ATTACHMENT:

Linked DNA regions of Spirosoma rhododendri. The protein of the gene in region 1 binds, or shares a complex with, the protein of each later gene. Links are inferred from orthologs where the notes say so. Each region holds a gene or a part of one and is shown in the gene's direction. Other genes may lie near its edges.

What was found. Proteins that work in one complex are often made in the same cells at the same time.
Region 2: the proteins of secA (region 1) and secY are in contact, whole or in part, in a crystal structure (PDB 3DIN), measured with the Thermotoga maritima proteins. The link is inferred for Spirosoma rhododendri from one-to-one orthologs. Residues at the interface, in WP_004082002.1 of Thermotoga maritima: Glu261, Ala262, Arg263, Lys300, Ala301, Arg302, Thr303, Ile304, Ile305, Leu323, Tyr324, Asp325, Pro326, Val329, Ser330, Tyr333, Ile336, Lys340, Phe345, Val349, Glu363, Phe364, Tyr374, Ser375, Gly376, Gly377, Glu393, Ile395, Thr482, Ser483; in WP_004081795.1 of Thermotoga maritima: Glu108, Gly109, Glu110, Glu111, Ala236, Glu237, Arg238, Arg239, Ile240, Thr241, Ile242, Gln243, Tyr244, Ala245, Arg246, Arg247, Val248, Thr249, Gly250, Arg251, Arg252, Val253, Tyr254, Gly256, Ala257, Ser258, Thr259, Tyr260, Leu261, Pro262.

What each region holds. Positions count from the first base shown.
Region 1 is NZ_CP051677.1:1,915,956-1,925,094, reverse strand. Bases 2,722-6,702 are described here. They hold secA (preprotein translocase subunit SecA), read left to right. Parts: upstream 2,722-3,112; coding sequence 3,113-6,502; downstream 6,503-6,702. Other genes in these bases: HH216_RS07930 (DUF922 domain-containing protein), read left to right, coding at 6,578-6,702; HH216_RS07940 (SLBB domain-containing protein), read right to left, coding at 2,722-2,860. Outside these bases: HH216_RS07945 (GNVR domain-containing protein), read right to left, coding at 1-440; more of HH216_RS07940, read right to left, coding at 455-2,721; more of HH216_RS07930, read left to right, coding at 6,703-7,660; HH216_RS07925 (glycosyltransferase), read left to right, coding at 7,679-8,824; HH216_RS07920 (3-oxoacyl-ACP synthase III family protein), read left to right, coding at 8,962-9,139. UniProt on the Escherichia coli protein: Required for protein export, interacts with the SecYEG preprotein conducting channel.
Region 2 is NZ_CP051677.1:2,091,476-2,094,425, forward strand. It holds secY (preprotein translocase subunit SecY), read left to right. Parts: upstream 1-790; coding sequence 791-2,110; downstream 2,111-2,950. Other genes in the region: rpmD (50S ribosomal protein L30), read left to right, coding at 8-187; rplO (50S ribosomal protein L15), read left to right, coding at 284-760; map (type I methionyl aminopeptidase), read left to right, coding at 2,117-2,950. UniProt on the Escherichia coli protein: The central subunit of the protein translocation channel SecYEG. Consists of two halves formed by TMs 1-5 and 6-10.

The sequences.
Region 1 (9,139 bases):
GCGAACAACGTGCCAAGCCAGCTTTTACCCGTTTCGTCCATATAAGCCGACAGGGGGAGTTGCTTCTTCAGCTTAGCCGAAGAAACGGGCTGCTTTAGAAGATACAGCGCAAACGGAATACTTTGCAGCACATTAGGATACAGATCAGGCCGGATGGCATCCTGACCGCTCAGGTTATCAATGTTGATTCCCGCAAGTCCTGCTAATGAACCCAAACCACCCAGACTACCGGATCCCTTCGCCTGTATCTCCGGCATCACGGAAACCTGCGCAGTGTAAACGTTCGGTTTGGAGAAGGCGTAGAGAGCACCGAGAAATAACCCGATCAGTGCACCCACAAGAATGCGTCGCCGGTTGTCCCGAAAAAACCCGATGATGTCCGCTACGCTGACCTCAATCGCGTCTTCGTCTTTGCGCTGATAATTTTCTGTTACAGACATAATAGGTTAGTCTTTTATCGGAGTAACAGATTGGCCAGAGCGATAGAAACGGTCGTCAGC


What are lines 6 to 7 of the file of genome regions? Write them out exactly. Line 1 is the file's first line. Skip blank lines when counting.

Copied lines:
Region 2 is NZ_CP051677.1:2,091,476-2,094,425, forward strand. It holds secY (preprotein translocase subunit SecY), read left to right. Parts: upstream 1-790; coding sequence 791-2,110; downstream 2,111-2,950. Other genes in the region: rpmD (50S ribosomal protein L30), read left to right, coding at 8-187; rplO (50S ribosomal protein L15), read left to right, coding at 284-760; map (type I methionyl aminopeptidase), read left to right, coding at 2,117-2,950. UniProt on the Escherichia coli protein: The central subunit of the protein translocation channel SecYEG. Consists of two halves formed by TMs 1-5 and 6-10.

The sequences.